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I imagine a biological creature, let's call it 'Marco' for now.

Marco can vomit living slimes that survive by attaching to the ground and by doing photosynthesis, at first soft can be shaped and modeled before it hardens permanently.

When hardened it can fuse with other slimes vomited to form various structures. The slimes are made of living mass that can be eaten again by Marco but are poisonous to anyone else.

Marco has managed to create a living underground bunker to defend from other creatures, the bunker looks something like this, outer bio-structure with underground space. Picture depcits the Zerg, an alien species from the game Starcraft, who build living structures from their larvae

My question is, can a creature like Marco evolve naturally without being created by gods or mad scientists?

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    $\begingroup$ Welcome to WorldBuilding Ekaen! Interesting question. If you have a moent please take the tour and visit the help center to learn more about the site. Have fun! $\endgroup$ – Secespitus Mar 17 '18 at 12:52
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    $\begingroup$ Where is the picture from? Is it your own art? $\endgroup$ – Willk Mar 17 '18 at 15:54
  • $\begingroup$ it's just a picture i found when searching for alien structures, reminds me of some really old browser game $\endgroup$ – Ekaen Mar 17 '18 at 16:25
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    $\begingroup$ Not that much different from terrestrial bees, except for the part about being poisonous to everything else. Bees collect nectar, pollen, &c from photosynthetic creatures - plants - then turn it into various "slimes" that become beeswax, honey, royal jelly and so on. They then use the beeswax to build parts of their homes (which can be underground), and to store food that can be eaten later. $\endgroup$ – jamesqf Mar 17 '18 at 17:48
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    $\begingroup$ The image looks like a Zerg structure from Starcraft 2. Possibly one that hasn't finished hatching yet. $\endgroup$ – Nolonar Mar 17 '18 at 19:18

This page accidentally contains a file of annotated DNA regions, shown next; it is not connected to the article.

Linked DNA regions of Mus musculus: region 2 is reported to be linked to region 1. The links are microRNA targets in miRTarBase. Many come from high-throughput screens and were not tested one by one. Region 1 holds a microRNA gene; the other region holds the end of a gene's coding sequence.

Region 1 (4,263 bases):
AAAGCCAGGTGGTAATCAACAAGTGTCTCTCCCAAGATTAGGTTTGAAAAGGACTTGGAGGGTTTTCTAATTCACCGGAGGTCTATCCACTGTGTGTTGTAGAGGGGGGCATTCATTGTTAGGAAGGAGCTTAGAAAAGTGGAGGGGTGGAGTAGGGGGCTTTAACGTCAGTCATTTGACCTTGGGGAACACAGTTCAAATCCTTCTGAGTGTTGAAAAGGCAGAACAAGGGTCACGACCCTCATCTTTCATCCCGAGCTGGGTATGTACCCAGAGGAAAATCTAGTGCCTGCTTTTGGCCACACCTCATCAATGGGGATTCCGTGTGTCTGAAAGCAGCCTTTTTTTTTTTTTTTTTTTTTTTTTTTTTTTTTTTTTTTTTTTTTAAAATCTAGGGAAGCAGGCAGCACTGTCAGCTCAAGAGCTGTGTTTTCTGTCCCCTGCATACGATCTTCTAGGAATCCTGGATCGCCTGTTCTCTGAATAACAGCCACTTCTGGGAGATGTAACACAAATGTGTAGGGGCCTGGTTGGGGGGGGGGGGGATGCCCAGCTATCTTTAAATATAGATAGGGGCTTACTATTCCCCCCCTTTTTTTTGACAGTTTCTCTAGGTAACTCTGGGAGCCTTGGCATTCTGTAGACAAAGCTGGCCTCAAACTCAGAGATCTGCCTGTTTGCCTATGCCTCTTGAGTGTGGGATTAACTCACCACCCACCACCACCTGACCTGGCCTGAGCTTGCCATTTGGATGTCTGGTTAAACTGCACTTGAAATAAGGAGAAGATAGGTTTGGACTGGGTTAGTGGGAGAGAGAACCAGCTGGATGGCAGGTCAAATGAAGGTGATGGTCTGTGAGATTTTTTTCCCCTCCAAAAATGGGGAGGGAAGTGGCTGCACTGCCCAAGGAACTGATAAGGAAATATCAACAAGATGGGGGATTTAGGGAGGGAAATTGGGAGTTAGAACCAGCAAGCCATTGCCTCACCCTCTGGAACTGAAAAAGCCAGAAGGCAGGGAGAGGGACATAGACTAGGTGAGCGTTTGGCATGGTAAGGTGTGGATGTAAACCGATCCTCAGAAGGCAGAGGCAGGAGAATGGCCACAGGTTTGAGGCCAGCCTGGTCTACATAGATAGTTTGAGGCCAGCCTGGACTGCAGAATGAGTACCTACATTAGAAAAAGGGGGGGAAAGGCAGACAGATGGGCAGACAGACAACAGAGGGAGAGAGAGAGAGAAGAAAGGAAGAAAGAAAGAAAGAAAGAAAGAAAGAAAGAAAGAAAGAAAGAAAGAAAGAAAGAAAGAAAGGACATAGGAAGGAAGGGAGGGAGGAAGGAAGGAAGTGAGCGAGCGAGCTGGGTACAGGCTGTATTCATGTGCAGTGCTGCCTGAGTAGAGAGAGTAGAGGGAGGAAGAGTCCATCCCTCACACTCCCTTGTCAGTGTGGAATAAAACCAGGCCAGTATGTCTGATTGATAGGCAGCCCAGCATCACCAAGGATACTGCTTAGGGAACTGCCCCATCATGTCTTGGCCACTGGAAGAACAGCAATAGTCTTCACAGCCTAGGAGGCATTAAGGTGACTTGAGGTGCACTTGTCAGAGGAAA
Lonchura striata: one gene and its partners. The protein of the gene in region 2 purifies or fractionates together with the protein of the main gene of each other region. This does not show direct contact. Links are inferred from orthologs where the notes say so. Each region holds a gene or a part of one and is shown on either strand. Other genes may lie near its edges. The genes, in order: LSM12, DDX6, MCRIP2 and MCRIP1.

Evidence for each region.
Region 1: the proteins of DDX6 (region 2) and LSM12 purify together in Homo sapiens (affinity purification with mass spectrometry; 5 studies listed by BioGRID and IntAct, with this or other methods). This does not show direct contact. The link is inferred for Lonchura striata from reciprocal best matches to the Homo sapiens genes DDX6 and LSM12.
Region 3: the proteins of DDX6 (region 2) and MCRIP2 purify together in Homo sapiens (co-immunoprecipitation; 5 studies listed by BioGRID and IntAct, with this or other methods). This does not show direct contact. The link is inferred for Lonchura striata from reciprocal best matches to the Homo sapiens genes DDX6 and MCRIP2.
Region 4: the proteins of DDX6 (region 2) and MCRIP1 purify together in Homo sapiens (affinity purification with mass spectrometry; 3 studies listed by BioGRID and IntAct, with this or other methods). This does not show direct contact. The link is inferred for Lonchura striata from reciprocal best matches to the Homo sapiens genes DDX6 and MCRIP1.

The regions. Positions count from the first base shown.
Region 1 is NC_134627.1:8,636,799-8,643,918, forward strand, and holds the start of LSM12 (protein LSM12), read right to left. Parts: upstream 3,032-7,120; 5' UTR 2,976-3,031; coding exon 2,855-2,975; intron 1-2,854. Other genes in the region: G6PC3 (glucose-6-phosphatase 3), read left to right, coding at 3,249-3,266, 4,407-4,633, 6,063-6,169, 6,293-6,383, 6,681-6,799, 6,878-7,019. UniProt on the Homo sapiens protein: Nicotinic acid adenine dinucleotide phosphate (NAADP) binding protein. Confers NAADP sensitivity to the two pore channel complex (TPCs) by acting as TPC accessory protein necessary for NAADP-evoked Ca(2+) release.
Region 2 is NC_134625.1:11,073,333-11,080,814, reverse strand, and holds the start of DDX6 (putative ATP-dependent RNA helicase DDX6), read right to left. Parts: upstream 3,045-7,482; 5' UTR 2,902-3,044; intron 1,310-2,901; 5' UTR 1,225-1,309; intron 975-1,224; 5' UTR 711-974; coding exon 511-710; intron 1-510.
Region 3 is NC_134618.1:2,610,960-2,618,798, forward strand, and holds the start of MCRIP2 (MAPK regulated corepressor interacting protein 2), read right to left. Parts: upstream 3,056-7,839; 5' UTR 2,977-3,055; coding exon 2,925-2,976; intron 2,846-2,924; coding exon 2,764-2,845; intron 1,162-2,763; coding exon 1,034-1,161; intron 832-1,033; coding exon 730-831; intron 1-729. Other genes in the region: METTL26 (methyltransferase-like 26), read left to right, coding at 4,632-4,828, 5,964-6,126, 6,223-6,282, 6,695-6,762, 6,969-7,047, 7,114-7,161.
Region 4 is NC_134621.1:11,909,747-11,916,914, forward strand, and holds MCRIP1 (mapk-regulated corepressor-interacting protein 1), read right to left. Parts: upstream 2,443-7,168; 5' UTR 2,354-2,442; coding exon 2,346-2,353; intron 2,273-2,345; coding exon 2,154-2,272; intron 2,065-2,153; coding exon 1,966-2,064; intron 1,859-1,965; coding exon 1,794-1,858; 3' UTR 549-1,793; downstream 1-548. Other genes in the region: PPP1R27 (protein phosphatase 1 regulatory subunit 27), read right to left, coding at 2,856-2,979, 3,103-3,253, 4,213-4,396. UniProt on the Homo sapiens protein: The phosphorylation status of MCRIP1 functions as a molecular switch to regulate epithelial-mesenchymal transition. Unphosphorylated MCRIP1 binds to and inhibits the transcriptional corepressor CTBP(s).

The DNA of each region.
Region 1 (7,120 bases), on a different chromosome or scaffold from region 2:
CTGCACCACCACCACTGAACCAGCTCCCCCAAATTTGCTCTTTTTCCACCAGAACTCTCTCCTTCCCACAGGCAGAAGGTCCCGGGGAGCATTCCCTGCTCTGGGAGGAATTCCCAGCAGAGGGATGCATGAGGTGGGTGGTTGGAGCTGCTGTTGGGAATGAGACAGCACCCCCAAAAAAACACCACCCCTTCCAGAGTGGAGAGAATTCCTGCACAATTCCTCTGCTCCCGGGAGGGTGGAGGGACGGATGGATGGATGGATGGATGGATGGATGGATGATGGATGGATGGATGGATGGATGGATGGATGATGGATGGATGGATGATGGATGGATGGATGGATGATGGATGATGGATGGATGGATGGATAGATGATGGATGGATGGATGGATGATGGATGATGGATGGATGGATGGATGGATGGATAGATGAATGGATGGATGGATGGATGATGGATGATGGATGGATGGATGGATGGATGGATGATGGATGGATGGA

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Marco is a farmer.

The placement of slimes for later retrieval once they have bulked up their biomass photosynthetically seems like a kind of farming to me.

I am reminded of leaf cutter ants. https://en.wikipedia.org/wiki/Leafcutter_ant

The ants cultivate fungi, not photosynthetic organisms. But their colony is made of this fungal matter, just as you want Marco to build his fort out of his exosymbiotic slimes. Here is a leaf cutter ant nest structure made of fungus, leaves and ant secretions.

leafcutter ant colony http://www.leafcuttingants.com/coloniesforsale.html

As regards symbiotic photosynthetic organisms, lots of creatures have these (sponges, corals, lichens) but all that I am aware of keep the symbionts - endosymbionts - safe within their own tissues. The ants have exosymbiotic fungi outside their tissues but they are guarded in the nest.

There are definitely symbiotic relationships between ants and plants, and the plants even make structures to help the ants, but it is not the same as the leaf cutter ants (or Marco) building new structures out of the exosymbiotic organism and associated material.

I think the problem with photosynthetic exosymbionts as you propose (the slimes) is they are not inside Marco and they must be in the sun, and so would be susceptible to being eaten by other things when Marco is away.

You knew this too and so made the slimes toxic to all but Marco - that could work. But what about conspecifics of Marco's species? Presumably there are others. Marco's cousin could show up and eat Marco's slimes while he was elsewhere. Maybe the Marco creatures have territories they defend from conspecifics - that would make sense.

I like this idea. The idea of a territory used to farm photosynthetic exosymbionts makes sense. It is so sensible I feel like it must happen but I cannot think of an example. Still thinking...

As regards building things out of your exosymbionts, why not? The leaf cutter ants do. You could build out of a tough, woody, lichen-like exosymbiont / slime.

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What you propose is a variant of what already exists in some cases: some animals eat fruits of plants. They poop the seed, the seeds grow and make a new plant (which makes photosynthesis) and produces new fruits which can be eaten by the same kind of animals.

Since you want to enhance the specificity of the relation, you can go for a symbiotic relation between Marco and another organism: the organism recognizes Marco's antigen and vice-versa ensuring mutual tolerance.

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protected by L.Dutch Sep 29 at 15:44

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